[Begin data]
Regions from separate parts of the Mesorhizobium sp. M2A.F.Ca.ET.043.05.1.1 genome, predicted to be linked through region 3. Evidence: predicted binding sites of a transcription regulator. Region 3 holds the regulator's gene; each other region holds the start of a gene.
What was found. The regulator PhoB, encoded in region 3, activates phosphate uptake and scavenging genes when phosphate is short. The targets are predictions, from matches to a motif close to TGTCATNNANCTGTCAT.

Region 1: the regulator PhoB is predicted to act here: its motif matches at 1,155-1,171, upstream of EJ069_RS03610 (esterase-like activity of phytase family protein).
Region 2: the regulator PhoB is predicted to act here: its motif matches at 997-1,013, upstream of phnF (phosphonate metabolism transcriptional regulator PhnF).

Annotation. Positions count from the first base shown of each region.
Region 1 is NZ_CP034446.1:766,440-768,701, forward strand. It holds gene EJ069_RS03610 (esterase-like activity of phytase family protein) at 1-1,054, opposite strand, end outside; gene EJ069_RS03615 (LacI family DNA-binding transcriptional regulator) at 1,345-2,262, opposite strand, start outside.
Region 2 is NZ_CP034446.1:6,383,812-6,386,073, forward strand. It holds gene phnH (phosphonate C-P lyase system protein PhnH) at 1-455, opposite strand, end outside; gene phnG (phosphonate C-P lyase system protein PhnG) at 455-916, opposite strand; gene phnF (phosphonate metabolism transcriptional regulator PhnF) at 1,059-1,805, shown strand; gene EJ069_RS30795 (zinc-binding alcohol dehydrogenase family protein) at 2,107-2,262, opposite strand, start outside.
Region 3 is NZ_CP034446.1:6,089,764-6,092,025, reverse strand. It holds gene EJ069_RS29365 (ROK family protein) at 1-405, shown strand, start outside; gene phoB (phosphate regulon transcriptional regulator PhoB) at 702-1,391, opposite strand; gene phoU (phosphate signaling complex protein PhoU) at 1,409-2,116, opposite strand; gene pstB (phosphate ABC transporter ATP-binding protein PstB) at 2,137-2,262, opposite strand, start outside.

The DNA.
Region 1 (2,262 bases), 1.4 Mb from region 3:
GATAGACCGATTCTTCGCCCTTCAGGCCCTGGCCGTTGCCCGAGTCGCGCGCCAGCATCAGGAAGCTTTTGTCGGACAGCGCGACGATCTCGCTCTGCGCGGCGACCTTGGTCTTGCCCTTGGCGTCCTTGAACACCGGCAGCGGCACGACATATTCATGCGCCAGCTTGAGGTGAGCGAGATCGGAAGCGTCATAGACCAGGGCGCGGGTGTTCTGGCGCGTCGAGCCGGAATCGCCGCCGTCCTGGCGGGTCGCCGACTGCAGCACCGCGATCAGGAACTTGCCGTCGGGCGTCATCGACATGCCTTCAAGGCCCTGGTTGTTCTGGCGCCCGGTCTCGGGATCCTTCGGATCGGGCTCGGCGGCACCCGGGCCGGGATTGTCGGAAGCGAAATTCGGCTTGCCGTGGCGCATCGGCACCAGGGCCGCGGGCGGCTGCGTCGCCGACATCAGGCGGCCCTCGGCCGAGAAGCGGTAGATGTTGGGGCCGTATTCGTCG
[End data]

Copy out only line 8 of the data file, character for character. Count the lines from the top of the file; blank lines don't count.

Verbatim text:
Region 3 is NZ_CP034446.1:6,089,764-6,092,025, reverse strand. It holds gene EJ069_RS29365 (ROK family protein) at 1-405, shown strand, start outside; gene phoB (phosphate regulon transcriptional regulator PhoB) at 702-1,391, opposite strand; gene phoU (phosphate signaling complex protein PhoU) at 1,409-2,116, opposite strand; gene pstB (phosphate ABC transporter ATP-binding protein PstB) at 2,137-2,262, opposite strand, start outside.